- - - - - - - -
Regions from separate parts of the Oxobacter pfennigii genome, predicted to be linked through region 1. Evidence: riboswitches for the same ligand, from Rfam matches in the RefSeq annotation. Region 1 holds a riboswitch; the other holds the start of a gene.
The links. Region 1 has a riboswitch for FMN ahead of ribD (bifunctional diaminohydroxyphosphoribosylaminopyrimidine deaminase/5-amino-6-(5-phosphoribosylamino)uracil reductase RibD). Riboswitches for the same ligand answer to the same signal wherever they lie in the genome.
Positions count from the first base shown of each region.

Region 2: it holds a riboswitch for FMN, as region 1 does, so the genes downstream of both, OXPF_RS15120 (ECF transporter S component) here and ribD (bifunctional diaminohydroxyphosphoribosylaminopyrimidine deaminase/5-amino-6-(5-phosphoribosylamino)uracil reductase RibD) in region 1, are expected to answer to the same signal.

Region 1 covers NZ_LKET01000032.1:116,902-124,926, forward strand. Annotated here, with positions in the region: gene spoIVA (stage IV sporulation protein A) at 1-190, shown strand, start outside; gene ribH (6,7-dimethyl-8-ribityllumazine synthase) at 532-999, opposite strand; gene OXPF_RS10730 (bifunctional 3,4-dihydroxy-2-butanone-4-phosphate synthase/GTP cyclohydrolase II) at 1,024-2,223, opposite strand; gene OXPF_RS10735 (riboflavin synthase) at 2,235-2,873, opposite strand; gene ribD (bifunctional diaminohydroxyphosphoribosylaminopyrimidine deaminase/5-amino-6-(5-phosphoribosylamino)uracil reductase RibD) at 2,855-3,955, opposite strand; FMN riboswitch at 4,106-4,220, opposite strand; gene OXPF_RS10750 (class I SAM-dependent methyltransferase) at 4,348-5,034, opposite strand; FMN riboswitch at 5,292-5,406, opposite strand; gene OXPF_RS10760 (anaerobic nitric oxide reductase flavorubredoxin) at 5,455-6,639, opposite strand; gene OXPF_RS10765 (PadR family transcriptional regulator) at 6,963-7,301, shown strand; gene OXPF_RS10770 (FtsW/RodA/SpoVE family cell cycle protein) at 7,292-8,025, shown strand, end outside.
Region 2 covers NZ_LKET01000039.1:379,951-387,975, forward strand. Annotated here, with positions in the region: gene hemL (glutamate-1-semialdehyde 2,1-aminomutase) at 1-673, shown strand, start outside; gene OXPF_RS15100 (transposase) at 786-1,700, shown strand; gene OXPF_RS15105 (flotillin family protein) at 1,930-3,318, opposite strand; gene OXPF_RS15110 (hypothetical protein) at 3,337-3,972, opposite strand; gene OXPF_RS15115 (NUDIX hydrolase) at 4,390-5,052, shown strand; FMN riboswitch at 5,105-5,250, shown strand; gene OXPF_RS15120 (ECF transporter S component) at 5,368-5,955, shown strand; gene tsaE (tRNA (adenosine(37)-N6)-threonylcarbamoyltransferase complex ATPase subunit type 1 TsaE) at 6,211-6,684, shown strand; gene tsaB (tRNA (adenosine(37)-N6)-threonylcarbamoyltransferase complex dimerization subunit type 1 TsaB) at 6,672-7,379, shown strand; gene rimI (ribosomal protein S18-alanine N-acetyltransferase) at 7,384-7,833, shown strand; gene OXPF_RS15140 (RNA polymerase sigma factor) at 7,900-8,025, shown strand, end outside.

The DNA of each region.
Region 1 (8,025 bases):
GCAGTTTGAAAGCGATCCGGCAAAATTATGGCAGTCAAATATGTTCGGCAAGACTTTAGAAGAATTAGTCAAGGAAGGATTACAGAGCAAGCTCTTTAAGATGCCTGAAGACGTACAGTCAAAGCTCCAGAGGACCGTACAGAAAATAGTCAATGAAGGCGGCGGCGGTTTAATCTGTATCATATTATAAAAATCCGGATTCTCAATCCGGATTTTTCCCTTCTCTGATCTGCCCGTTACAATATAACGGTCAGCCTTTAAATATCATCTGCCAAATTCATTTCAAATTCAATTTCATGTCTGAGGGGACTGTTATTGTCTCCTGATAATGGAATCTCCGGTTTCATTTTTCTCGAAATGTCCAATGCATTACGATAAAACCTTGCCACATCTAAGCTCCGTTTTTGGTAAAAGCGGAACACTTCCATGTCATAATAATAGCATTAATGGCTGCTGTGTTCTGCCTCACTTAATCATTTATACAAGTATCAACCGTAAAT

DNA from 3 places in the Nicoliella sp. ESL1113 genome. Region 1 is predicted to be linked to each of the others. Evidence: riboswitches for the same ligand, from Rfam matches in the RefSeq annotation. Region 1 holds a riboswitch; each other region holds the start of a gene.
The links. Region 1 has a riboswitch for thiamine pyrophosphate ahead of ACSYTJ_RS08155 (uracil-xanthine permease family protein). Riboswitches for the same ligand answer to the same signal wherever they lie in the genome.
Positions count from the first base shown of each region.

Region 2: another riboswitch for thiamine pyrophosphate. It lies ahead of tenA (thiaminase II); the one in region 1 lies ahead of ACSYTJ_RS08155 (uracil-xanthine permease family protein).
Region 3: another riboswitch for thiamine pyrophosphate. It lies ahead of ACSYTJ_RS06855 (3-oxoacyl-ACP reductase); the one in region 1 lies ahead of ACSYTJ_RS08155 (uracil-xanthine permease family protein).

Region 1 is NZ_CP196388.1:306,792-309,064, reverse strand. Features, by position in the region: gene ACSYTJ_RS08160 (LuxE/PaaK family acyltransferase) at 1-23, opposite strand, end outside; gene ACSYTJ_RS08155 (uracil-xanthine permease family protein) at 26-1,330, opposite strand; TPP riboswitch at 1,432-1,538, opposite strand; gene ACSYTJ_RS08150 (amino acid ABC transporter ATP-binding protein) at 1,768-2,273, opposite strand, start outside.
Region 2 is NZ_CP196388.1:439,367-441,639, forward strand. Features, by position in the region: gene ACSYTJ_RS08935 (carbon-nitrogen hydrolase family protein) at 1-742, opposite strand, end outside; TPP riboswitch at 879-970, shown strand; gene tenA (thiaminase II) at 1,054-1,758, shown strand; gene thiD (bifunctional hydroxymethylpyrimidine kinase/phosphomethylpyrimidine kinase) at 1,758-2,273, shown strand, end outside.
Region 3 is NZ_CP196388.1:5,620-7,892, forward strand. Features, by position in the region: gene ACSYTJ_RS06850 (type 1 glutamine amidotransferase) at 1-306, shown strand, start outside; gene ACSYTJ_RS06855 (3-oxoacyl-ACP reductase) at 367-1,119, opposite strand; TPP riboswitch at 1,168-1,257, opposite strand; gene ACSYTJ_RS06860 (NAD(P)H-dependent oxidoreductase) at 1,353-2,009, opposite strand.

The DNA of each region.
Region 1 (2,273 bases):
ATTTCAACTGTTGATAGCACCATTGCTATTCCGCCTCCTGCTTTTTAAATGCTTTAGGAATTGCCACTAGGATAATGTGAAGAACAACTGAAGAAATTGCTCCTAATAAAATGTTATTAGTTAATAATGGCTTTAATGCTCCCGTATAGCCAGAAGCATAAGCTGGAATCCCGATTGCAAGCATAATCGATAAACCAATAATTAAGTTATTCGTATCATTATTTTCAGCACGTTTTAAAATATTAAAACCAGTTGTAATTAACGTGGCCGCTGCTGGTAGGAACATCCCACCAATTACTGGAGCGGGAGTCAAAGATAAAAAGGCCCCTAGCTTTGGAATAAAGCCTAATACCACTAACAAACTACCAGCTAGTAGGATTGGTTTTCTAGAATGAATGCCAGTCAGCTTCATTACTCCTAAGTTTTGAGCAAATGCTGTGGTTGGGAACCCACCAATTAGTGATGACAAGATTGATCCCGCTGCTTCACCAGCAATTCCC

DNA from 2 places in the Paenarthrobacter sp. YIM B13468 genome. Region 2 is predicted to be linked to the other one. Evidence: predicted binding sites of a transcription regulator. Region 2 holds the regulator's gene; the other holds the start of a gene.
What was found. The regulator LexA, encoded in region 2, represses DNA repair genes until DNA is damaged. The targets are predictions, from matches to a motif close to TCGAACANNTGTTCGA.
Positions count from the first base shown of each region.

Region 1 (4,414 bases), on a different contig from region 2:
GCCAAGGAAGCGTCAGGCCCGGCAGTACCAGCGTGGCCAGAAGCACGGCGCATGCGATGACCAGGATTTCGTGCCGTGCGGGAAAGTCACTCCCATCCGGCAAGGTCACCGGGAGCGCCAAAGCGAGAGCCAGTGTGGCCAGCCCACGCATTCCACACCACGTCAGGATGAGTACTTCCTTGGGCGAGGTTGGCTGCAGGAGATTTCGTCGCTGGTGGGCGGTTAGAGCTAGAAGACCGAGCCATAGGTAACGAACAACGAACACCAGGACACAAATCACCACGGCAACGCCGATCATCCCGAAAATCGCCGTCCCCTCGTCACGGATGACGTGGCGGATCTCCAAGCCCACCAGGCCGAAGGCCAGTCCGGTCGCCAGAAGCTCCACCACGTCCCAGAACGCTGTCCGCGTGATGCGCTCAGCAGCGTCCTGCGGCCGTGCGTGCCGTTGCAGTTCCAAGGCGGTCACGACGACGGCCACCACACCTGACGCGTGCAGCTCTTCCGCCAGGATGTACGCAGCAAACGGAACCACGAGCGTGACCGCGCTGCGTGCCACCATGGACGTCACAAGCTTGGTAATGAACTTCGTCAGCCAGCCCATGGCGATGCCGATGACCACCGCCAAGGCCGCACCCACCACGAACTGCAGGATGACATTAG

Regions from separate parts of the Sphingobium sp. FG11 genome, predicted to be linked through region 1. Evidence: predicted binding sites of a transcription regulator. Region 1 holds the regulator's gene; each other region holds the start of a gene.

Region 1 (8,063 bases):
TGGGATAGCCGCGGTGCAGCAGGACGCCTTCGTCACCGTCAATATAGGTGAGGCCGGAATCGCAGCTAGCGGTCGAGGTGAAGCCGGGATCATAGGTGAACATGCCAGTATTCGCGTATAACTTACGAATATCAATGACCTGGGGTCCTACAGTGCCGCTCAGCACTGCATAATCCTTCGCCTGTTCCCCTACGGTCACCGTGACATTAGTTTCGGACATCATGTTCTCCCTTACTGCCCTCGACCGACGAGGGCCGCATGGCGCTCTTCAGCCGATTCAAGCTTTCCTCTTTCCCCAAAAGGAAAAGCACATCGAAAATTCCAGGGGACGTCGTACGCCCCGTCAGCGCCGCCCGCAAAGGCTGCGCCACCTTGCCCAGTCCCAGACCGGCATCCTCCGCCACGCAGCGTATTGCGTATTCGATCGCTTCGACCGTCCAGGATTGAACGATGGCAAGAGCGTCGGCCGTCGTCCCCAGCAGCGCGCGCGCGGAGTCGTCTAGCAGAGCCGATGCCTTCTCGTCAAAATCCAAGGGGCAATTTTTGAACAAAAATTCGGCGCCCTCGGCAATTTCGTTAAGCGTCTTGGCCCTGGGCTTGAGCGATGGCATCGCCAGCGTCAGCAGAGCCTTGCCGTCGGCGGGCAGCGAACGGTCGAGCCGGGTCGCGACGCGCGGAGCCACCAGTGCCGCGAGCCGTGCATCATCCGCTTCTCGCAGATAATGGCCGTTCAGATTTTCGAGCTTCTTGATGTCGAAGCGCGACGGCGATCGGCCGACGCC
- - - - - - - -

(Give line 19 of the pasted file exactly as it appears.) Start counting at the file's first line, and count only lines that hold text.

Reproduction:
Region 1 (2,273 bases):